National Science Foundation awards Union faculty more than $1 million in grants

Publication Date

A number of faculty members recently received National Science Foundation grants totaling more than $1 million to support a range of research projects and field work.

Rebecca Koopmann, associate professor of physics and astronomy, has received a three-year NSF grant of $437,883, to support the Undergraduate ALFALFA Team (UAT) project.

Koopmann leads UAT, a consortium of 19 institutions that promote undergraduate research within the ALFALFA (Arecibo Legacy Fast ALFA, where ALFA refers to the Arecibo L-band Feed Array detector). The grant will continue work made possible by an earlier grant that involved 126 undergraduates and 21 faculty mentors (50 percent women) at the various institutions.

An interdisciplinary team of faculty researchers led by Samuel Amanuel, assistant professor of physics and astronomy, was awarded $308,323 for an inverted optical microscope that will primarily serve five departments within the College's Nanoscience program (Biology, Chemistry, Physics, Electrical Engineering and Mechanical Engineering).

Others involved in the grant are Palmyra Catravas, associate professor, electrical and computer engineering; Brian Cohen, lecturer, biology; Rebecca Cortez, assistant professor, mechanical engineering; Michael Hagerman, associate professor and chair, Chemistry Department; Joanne Kelbeck, associate professor, chemistry; and Seyfollah Maleki, professor, physics and astronomy.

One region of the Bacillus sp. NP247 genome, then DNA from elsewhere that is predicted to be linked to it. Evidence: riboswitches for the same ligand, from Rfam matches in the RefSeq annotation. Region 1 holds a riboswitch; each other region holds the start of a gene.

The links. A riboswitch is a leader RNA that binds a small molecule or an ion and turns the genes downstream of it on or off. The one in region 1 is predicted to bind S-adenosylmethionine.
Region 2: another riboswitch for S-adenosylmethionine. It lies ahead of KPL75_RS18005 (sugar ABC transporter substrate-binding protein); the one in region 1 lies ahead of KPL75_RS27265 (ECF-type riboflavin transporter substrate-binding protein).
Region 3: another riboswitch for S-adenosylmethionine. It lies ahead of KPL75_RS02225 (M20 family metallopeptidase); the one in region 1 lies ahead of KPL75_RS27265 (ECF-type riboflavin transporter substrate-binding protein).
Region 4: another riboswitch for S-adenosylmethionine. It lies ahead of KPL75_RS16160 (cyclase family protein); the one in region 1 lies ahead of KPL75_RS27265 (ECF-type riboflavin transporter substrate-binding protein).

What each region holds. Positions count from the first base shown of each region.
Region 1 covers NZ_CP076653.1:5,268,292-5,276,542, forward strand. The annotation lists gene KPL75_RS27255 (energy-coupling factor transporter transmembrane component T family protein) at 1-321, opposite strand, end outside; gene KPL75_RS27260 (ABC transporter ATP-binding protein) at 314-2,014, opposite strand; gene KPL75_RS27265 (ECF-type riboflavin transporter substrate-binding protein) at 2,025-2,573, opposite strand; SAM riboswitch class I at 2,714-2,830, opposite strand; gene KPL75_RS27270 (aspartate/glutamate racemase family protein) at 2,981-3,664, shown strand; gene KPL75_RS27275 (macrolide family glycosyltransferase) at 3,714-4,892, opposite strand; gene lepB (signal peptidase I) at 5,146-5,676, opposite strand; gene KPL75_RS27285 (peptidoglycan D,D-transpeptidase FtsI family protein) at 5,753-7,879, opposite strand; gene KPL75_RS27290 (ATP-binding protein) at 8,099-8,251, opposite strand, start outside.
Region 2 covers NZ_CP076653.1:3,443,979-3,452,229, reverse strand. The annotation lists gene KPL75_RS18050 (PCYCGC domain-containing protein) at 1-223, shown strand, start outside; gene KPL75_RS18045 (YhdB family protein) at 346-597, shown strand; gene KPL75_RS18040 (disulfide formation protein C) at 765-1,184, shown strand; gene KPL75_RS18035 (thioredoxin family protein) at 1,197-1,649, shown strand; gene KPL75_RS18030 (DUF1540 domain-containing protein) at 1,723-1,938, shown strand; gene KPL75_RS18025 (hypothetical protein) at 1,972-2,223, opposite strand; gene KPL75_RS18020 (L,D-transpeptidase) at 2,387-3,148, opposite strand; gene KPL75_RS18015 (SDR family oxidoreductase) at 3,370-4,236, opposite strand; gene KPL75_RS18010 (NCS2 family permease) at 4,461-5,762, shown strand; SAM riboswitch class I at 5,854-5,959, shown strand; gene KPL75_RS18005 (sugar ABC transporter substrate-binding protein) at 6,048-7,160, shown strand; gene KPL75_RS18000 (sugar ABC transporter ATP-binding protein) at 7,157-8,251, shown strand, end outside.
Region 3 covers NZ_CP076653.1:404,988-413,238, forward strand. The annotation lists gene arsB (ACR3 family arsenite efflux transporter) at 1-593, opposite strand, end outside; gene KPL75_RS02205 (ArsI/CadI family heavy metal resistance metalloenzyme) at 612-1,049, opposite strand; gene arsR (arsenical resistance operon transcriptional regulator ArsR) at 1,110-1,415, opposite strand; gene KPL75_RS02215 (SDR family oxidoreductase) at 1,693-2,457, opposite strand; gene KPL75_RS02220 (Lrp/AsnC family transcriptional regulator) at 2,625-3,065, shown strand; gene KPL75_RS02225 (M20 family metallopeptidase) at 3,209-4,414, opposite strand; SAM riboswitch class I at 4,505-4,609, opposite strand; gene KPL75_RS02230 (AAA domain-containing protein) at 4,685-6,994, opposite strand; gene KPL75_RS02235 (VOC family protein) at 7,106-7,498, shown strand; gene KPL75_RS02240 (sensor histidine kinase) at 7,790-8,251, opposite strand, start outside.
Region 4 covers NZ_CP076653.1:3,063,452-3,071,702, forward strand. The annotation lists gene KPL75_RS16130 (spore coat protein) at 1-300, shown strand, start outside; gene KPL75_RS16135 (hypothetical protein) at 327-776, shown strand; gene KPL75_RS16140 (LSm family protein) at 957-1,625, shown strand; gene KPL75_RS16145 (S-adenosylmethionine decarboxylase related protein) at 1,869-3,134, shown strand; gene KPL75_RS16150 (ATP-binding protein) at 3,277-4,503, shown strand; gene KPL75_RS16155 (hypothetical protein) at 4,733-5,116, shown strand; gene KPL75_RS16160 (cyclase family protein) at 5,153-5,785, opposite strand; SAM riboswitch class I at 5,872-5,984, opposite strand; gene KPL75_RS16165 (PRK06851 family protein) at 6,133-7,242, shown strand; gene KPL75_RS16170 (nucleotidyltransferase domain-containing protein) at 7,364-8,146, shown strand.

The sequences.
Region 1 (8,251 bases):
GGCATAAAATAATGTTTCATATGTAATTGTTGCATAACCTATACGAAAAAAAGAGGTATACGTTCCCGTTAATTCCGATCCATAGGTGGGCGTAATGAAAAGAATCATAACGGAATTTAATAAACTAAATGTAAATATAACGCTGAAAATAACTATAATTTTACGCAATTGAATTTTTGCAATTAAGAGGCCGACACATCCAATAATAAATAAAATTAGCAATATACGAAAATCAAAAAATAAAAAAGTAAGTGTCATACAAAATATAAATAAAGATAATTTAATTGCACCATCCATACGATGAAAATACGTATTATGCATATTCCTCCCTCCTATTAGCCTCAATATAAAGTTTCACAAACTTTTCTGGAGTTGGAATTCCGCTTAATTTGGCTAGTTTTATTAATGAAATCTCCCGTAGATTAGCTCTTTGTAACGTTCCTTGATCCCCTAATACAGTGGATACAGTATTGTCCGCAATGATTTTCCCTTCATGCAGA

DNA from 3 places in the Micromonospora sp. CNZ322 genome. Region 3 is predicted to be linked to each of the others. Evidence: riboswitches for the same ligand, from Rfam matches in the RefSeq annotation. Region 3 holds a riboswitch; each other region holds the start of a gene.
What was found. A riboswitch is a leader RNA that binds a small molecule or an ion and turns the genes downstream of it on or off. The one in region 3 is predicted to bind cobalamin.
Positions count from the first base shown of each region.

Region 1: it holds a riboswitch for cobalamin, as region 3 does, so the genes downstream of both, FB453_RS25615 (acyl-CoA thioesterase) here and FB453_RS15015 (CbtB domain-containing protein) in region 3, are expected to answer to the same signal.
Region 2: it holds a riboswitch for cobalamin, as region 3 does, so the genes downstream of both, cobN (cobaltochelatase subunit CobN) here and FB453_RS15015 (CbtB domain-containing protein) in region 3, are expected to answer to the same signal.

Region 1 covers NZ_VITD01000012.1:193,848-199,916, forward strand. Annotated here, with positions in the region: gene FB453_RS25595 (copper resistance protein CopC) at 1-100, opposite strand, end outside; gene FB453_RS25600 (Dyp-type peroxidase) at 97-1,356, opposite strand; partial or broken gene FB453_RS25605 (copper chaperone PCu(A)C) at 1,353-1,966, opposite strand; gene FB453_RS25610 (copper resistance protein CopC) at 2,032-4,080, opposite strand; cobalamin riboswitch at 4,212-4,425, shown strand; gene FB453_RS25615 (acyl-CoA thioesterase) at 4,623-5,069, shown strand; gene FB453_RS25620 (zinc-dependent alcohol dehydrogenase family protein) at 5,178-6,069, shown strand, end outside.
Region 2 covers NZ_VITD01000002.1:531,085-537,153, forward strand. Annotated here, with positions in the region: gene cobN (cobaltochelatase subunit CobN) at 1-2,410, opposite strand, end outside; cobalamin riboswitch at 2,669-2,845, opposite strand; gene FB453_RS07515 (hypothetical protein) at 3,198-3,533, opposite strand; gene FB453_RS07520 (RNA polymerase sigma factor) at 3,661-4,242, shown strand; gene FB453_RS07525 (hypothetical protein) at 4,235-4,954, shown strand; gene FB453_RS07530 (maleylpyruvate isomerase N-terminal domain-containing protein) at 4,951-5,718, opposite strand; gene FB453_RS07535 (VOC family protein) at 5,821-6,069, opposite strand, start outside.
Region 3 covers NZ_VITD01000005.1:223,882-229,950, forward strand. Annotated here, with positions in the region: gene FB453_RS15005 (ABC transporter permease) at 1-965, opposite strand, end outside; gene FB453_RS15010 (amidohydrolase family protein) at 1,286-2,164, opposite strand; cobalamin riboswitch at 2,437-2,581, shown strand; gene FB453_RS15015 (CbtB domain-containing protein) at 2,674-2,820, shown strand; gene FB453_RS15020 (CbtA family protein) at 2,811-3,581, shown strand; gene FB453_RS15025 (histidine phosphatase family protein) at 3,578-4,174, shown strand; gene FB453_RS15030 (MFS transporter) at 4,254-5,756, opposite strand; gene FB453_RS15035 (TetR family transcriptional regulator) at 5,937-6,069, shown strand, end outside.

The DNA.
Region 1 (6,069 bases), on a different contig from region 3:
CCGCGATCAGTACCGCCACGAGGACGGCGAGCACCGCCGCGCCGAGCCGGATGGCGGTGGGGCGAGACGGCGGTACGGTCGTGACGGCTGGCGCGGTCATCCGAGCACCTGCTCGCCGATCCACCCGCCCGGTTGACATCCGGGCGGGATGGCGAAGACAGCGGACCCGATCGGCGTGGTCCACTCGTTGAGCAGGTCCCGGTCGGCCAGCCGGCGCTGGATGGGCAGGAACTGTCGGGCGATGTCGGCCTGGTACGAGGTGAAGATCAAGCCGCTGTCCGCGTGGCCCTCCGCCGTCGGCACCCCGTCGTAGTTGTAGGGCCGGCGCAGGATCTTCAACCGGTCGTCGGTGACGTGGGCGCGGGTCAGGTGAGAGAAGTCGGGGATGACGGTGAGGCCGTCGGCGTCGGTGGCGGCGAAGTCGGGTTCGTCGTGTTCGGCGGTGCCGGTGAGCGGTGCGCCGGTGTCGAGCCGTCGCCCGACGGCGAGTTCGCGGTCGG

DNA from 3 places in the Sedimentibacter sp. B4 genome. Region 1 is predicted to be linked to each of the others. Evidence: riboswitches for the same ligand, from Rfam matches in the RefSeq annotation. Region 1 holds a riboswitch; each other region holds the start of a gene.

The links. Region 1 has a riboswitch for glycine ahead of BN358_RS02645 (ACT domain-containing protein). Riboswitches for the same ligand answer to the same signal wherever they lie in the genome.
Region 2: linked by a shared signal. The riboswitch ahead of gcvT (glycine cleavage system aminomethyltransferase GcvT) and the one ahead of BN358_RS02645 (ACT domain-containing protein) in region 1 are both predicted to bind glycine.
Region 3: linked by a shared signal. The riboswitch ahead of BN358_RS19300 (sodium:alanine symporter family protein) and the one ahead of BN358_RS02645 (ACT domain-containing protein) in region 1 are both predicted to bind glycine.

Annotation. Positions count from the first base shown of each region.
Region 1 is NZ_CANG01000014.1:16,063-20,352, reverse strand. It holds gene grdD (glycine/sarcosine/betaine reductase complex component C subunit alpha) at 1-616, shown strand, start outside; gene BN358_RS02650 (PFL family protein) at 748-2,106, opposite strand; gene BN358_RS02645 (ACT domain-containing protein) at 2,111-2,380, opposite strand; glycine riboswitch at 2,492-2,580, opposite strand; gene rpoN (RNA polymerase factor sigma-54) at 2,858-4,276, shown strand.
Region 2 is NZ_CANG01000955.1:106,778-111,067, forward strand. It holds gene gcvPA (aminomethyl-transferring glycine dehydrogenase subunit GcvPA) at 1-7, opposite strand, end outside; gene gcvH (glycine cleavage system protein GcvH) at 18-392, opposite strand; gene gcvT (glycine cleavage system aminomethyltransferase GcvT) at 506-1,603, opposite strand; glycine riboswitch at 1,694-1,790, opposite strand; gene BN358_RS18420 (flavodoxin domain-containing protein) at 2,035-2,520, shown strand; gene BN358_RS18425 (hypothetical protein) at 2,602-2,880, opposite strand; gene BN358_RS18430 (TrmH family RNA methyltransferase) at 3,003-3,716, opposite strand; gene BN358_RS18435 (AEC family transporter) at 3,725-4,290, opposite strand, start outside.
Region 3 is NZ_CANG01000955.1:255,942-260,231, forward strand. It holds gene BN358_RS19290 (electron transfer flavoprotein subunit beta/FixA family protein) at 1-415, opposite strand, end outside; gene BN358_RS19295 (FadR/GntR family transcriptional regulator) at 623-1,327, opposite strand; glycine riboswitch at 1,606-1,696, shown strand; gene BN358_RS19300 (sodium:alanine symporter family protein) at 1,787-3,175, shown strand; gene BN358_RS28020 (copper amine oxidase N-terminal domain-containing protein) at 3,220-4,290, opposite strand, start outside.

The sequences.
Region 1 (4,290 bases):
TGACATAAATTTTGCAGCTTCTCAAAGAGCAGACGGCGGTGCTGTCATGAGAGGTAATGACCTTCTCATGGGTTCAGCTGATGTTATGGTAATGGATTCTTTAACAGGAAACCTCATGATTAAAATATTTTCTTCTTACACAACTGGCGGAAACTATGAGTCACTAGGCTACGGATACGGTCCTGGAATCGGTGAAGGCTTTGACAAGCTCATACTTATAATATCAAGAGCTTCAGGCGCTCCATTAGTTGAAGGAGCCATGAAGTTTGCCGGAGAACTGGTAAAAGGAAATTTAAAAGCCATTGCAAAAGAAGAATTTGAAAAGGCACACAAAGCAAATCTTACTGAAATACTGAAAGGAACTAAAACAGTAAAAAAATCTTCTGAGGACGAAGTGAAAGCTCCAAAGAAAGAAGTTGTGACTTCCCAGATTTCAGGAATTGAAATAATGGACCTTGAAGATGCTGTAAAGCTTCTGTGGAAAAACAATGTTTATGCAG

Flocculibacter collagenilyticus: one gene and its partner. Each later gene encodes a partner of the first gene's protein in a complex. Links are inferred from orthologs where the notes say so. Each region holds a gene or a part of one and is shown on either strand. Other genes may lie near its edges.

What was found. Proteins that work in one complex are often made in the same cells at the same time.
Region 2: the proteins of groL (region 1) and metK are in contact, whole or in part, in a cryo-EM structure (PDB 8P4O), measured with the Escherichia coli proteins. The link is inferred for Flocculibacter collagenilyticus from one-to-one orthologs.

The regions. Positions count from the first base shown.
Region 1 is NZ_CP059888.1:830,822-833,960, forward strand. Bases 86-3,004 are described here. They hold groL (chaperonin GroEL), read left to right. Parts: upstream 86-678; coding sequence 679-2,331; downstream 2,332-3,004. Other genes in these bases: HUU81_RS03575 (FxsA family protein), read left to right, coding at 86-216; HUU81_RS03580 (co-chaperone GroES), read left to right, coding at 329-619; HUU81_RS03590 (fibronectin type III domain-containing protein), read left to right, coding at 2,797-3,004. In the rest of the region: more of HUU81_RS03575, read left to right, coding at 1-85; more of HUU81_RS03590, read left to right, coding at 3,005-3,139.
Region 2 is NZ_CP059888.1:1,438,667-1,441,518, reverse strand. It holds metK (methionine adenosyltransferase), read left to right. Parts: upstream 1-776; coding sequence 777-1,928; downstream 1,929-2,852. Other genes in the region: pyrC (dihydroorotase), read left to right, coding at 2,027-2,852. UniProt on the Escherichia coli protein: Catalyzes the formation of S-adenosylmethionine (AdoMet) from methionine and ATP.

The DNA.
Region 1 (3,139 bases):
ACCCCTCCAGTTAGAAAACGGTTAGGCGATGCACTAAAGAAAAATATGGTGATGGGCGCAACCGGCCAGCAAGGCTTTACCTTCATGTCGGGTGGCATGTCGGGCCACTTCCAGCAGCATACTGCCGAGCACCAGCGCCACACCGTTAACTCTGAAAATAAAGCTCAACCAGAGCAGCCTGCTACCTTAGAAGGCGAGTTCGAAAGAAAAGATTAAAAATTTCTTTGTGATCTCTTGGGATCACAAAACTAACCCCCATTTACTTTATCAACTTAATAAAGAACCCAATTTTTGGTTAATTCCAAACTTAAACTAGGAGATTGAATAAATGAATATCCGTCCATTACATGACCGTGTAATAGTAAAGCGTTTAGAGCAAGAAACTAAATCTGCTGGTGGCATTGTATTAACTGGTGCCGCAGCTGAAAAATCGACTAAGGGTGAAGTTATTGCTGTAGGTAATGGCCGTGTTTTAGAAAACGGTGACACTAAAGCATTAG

Brad Bruno, associate professor and chair of the Mechanical Engineering Department, Ann Anderson, professor of mechanical engineering, and Mary Carroll, professor of chemistry, have been awarded $276,477, Union's first instrument development grant under the NSF's Major Research Instrumentation program.

The grant will be used for their project “MRI: Development of an Instrument for Testing Catalytic Aerogel Materials,” and will allow the team to design and build an advanced modular engineering testbed.

"I would like to extend my congratulations to all," said Therese A. McCarty, the Stephen J. and Diane K. Ciesinski Dean of the Faculty and Vice President for Academic Affairs. "This continued success with NSF is a testimony to our faculty’s scholarly accomplishments as well as their skill in putting forward compelling proposals."